Letters & Opinion

Was Hilaire Right?

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Chronicles Of A Chronic Caribbean Chronicler By Earl Bousquet

WHEN Dr Ernest Hilaire said what he said in heat of the Dominica General Elections campaign in December 2019 that essentially predicted that the next national poll here would be the worst in Saint Lucia’s history, he couldn’t have had in mind a COVID election under a Curfew in a National State of Emergency.

Talking under the influence of seeing what Dominica’s opposition United Workers Party (UWP) did in the last days of the campaign, to prevent the popular Dominica Labour Party (DLP) from winning a fourth consecutive term (and a fifth for Prime Minister Roosevelt Skerrit), Dr Hilaire didn’t mix his words.

Instead, waxing poetic in mental reverse while imagining Saint Lucis’s 2021 election campaign, the SLP Deputy (in both cases) matched names and causes in defense of Labour.

His colorful political rhyme and rhythm was not the sort that wouldn’t have won him anything near the glitzy Caribbean poetry prize won recently by fellow parliamentarian Senator Adrian Augier, but it did attract the attention of the UWP here, which added an extra ton of red meat to its Election Day butcher’s list.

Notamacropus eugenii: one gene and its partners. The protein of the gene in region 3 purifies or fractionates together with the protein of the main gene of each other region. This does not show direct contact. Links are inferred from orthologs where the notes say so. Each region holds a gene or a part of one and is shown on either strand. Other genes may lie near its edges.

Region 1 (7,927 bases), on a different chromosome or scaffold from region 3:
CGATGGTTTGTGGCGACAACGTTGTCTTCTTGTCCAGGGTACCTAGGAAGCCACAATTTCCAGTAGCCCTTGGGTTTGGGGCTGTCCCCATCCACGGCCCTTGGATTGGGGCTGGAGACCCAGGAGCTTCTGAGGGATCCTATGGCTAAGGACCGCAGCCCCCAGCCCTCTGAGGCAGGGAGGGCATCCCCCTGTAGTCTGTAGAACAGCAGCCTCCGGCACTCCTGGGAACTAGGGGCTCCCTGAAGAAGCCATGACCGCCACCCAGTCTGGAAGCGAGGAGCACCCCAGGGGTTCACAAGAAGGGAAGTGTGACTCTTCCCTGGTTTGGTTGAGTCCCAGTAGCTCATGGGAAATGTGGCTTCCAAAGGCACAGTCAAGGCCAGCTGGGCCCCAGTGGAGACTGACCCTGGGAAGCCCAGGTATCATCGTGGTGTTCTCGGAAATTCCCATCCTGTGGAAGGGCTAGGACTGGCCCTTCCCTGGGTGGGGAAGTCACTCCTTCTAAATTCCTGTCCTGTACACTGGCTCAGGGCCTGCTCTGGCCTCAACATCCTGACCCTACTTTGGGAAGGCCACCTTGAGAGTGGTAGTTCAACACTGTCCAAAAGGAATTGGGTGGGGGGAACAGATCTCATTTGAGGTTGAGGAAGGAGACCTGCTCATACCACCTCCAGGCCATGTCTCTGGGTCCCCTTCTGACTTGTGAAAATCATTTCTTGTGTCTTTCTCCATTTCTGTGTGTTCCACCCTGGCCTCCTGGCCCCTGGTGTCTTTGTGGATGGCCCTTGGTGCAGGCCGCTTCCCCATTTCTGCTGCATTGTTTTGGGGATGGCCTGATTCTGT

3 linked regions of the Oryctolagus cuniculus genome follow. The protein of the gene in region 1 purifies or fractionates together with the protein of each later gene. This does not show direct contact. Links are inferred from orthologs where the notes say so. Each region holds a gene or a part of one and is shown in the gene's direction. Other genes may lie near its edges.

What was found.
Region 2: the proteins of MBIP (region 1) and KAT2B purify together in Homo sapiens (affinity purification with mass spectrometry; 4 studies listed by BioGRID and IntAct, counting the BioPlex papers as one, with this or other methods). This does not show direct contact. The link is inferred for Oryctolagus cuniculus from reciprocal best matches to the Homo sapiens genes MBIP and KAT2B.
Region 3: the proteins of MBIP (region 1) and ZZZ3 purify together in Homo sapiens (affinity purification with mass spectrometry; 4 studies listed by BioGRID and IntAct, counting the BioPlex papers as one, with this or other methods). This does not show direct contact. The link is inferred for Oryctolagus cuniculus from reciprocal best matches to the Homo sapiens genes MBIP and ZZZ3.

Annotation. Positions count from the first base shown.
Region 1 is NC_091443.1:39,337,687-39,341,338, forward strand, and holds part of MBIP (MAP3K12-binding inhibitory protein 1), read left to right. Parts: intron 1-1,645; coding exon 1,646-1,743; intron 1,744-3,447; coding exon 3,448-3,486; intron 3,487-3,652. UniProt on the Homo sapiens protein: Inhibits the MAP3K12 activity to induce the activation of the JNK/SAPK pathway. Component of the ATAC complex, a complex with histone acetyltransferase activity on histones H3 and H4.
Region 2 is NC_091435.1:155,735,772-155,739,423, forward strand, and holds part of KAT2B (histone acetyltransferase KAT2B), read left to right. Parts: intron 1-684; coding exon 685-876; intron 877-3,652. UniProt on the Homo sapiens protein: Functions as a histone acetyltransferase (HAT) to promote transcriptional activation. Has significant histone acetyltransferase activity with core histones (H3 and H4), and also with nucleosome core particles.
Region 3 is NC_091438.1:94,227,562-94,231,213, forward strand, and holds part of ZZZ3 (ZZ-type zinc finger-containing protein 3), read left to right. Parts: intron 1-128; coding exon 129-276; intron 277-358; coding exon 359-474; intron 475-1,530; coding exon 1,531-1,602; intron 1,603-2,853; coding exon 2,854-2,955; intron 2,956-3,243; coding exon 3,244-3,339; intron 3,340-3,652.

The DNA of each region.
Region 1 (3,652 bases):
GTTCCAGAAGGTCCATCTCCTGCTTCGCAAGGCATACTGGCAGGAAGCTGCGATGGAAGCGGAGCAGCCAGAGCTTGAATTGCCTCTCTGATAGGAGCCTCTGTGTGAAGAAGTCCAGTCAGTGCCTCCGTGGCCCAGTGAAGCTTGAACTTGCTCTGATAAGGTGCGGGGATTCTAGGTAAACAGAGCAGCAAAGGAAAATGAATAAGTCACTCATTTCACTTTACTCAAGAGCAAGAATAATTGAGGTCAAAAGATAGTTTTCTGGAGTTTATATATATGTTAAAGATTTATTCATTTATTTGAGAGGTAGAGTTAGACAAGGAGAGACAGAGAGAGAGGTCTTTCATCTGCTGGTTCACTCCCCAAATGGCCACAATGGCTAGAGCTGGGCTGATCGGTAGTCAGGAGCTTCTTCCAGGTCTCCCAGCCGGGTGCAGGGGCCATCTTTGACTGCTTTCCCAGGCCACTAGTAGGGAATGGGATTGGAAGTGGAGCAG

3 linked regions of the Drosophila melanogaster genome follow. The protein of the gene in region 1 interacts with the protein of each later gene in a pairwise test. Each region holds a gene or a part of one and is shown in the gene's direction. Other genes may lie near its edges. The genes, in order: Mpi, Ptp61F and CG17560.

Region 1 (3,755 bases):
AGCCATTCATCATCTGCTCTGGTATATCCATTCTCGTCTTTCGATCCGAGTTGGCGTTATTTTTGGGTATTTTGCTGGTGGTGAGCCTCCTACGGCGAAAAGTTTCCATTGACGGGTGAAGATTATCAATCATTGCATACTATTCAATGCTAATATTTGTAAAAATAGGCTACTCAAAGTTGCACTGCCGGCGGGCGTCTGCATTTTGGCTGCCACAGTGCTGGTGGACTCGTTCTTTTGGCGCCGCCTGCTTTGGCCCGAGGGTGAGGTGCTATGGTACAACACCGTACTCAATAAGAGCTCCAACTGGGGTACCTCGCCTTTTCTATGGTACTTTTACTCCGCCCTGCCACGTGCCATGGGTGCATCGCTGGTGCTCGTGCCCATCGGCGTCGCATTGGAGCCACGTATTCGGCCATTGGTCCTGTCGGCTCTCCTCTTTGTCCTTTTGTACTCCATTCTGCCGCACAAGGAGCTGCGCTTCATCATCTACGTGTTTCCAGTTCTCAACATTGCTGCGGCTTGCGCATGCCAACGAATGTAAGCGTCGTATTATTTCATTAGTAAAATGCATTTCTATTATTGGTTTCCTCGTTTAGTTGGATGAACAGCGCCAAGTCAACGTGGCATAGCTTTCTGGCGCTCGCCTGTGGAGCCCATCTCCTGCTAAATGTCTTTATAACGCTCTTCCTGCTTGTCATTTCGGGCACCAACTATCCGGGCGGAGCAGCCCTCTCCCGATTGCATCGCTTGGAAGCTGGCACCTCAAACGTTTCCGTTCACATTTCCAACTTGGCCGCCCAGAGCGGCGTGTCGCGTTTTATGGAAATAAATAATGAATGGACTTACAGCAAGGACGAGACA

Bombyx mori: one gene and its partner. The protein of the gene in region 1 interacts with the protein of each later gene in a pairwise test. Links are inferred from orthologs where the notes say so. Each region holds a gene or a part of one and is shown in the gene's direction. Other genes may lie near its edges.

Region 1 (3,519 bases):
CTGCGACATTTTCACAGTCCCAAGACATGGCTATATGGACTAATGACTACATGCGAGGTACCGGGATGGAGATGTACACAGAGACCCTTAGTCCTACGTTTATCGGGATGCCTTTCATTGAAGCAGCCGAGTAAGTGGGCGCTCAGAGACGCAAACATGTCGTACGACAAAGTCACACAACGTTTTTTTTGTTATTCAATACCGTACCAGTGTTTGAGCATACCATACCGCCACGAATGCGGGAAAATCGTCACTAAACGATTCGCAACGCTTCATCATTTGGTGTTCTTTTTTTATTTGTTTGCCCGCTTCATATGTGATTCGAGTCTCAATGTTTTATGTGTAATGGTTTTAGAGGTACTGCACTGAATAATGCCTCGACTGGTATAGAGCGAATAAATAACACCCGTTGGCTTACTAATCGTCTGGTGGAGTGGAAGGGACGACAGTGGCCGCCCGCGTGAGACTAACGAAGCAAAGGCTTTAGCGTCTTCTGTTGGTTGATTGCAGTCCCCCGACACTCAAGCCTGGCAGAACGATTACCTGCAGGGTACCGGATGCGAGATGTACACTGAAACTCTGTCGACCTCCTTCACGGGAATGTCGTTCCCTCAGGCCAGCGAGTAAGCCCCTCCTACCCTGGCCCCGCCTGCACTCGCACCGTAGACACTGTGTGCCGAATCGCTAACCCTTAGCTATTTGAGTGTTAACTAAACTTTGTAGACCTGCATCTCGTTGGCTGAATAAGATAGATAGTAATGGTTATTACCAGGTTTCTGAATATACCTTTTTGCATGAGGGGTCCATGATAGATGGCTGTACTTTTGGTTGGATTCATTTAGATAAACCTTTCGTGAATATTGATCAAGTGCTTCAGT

Meanwhile, it’s no longer difficult to establish which doctor’s scalp the UWP’s leadership wants most — Hilaire or Kenny Anthony.

During the last sitting of parliament, at least four Cabinet Ministers threateningly warned the Castries- South MP (with words to the effect) that his ‘time will soon come’…

Put that alongside the brushing-aside of Leader of Government Business in the Senate Health Minister Mary Isaac, stiff canvasser Buffalo Odlum and hesitant Timothy Poleon in favour of a candidate who never campaigned but is described by supporters as ‘He who Pays the Piper’, it’s even clearer the UWP is sure it has a noose to hang Hilaire’s red head on a yellow totem pole in Ciceron on Election Day.

Ex-Deputy Top Cop and current Home Affairs and National Security Minister Senator Hermangild Francis’ recall of his promise to fight a clean fight against Dr Anthony for the Vieux Fort South seat is also a clear indication the senator feels has a sufficiently-gilded blade to behead He who he once held high.

Mix all that with the way UWP supporters insist their party can and will turn history on its head and defy established electoral trends whenever the next elections are called and match it all with their unequivocal denial that anything went wrong in Saint Lucia since June 2016 except COVID-19, and you get the picture.

And never mind whatever the Eastern Caribbean Central Bank’s (ECCB) latest annual report says about Saint Lucia’s economic performance in 2020, ruling party supporters insist that once the government is able to launch and complete enough ‘infrastructural development projects’ between now and elections, Saint Lucians will give ringing re-endorsement to the ruling party whenever it decides to ring the bell.

And never mind that elections are about governments and ruling parties accounting for their stewardship, the chirping yellowbirds insist the UWP will be re-elected because the Opposition has not yet said what it will do if elected.